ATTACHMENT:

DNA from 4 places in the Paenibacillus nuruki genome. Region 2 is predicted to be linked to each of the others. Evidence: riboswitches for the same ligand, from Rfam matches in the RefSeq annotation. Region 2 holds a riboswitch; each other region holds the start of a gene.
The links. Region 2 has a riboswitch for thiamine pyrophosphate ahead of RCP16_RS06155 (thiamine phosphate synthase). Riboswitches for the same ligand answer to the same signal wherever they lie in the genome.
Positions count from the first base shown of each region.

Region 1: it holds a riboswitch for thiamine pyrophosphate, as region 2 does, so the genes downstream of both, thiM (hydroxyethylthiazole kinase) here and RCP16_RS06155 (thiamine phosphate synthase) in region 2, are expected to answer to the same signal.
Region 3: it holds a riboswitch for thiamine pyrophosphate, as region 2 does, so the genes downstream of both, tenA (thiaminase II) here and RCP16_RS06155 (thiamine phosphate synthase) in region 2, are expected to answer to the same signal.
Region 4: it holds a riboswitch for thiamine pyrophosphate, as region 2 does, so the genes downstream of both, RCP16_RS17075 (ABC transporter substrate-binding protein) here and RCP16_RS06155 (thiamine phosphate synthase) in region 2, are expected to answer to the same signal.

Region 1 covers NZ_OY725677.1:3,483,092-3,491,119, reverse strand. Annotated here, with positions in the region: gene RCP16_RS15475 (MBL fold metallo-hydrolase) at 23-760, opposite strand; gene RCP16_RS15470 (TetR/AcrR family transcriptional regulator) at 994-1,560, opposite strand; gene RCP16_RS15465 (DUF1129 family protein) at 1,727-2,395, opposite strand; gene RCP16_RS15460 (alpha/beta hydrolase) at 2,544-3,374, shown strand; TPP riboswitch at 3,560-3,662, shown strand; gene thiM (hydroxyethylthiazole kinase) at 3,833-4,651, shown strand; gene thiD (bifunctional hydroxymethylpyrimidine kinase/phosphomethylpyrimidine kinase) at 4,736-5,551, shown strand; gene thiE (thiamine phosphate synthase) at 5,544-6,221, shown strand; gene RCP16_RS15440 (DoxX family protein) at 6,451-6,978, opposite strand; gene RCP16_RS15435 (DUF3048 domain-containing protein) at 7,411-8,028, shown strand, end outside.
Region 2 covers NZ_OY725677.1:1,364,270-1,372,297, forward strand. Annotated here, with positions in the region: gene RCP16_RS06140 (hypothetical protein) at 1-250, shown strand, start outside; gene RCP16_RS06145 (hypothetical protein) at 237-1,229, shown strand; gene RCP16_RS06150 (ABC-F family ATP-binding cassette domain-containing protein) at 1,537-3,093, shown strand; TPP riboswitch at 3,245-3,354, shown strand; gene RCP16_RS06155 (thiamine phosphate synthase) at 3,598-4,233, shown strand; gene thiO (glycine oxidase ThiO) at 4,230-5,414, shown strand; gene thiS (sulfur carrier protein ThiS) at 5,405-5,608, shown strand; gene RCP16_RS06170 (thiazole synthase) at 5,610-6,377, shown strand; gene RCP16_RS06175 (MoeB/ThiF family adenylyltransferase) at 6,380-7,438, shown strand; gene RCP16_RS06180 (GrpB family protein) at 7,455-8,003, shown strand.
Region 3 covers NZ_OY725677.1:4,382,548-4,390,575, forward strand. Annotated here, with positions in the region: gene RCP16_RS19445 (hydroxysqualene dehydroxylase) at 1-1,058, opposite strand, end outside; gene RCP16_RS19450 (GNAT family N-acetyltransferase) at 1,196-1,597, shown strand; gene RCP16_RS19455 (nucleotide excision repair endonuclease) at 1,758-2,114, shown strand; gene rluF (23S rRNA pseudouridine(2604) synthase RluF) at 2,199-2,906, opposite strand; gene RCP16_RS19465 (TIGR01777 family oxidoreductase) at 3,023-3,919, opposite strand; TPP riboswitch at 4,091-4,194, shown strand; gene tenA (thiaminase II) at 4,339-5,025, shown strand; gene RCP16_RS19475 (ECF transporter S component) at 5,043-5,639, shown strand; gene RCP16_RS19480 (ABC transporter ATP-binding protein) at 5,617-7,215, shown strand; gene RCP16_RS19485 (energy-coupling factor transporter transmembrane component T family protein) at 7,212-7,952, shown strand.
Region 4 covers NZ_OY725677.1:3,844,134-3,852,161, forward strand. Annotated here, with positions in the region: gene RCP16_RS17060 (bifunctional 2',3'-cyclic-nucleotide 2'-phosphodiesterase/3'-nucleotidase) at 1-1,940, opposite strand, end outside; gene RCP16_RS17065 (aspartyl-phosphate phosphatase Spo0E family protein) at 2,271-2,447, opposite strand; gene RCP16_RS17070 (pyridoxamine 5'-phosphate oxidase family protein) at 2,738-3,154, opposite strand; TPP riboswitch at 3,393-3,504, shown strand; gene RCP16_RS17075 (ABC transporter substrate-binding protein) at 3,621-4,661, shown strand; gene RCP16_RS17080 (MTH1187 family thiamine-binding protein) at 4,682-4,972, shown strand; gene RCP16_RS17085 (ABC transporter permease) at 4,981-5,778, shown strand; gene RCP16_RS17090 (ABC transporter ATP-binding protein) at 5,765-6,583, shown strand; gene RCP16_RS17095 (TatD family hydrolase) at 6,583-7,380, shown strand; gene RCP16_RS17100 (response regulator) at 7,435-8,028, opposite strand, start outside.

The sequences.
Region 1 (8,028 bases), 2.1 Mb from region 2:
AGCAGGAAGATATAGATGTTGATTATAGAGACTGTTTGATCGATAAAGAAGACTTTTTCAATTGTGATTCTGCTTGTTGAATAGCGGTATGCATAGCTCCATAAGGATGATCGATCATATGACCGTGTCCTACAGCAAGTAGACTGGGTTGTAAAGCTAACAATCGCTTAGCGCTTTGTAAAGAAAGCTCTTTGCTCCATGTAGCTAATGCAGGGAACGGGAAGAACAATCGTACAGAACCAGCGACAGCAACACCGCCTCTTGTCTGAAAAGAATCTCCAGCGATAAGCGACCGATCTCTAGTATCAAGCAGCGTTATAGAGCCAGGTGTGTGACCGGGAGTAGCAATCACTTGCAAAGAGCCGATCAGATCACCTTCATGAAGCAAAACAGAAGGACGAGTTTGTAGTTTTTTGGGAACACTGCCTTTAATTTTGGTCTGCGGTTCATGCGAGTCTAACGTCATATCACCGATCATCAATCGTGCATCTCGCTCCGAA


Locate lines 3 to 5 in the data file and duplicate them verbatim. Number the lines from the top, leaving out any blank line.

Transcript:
Positions count from the first base shown of each region.

Region 1: it holds a riboswitch for thiamine pyrophosphate, as region 2 does, so the genes downstream of both, thiM (hydroxyethylthiazole kinase) here and RCP16_RS06155 (thiamine phosphate synthase) in region 2, are expected to answer to the same signal.
Region 3: it holds a riboswitch for thiamine pyrophosphate, as region 2 does, so the genes downstream of both, tenA (thiaminase II) here and RCP16_RS06155 (thiamine phosphate synthase) in region 2, are expected to answer to the same signal.